Temporomandibular joint involvement in psoriatic arthritis
Psoriasis is a chronic, papulosquamous, and an inflammatory skin disease. It has been found that between 5% and 24% of patients develop psoriatic arthritis (PA) at the same time after or even prior to skin findings. The involvement of temporomandibular joint (TMJ) is a rare condition. In this report, a-46-year-old male patient was referred to our clinic with the complaint of pain in the bilateral TMJs, and a limited jaw movement. Medical anamnesis revealed he had psoriasis for the last 21 years, and developed a seronegative polyarthritis with destructive changes for 8 years. On extra-oral examination, crepitation at TMJs and limitation of jaw movements was detected. The radiographic examination with cone-beam CT revealed the bilaterally decreased joint spaces, erosion, and the loss of cortical edge of the joint on the condylar heads. The definitive diagnosis of PA was made with the help of patient’s history and radiological findings. The uses of non-steroidal anti-inflammatory drugs and occlusal splint have been suggested for conservative treatment.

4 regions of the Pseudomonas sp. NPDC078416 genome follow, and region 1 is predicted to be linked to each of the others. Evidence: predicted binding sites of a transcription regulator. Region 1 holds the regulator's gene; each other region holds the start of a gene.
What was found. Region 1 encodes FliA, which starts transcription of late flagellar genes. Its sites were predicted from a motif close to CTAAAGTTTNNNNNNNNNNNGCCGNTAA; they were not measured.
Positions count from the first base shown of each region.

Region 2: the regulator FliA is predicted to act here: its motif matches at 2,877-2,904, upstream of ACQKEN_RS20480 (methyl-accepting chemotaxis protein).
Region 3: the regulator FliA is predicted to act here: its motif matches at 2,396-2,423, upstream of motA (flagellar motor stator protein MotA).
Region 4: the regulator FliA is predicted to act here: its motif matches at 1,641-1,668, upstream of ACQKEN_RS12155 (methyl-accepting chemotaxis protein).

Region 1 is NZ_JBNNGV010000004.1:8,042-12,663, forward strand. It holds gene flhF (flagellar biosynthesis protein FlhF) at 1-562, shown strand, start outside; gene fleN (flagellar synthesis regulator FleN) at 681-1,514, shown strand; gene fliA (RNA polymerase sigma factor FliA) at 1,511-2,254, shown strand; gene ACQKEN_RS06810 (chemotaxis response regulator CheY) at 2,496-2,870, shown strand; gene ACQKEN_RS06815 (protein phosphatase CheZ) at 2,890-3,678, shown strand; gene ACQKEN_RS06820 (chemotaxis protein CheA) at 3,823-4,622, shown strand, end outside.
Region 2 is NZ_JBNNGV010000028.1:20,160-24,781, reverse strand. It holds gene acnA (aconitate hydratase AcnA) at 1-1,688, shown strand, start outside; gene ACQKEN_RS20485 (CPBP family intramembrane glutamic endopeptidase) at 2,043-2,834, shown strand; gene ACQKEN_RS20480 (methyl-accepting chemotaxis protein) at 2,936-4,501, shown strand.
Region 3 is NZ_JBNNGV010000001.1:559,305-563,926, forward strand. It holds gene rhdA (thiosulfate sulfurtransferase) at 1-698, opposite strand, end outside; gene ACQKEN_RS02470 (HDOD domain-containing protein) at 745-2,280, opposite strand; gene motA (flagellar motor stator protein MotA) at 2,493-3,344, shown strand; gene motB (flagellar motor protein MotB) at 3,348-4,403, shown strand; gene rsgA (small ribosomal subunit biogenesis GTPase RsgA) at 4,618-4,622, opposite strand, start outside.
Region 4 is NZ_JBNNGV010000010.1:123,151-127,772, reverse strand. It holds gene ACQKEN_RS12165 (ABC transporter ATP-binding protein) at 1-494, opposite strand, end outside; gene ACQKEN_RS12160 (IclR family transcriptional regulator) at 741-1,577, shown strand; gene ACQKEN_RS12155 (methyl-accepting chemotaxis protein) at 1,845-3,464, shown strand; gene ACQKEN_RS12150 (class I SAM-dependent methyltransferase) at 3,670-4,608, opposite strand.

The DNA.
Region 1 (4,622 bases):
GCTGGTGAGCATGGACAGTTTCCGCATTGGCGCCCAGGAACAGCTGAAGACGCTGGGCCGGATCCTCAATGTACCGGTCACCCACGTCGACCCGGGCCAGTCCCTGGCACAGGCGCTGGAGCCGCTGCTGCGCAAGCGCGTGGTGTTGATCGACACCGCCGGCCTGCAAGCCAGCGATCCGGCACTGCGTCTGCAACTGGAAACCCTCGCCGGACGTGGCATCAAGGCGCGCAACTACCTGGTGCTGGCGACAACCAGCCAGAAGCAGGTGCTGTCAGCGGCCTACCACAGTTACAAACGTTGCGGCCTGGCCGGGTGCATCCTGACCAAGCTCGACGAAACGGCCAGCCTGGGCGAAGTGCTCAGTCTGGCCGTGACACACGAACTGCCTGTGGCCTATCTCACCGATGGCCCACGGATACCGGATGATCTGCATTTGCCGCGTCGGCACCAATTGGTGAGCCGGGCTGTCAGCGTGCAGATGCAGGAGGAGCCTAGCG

Keywords: Arthritis, cone-beam CT, occlusal splint, psoriasis, temporomandibular joint (TMJ)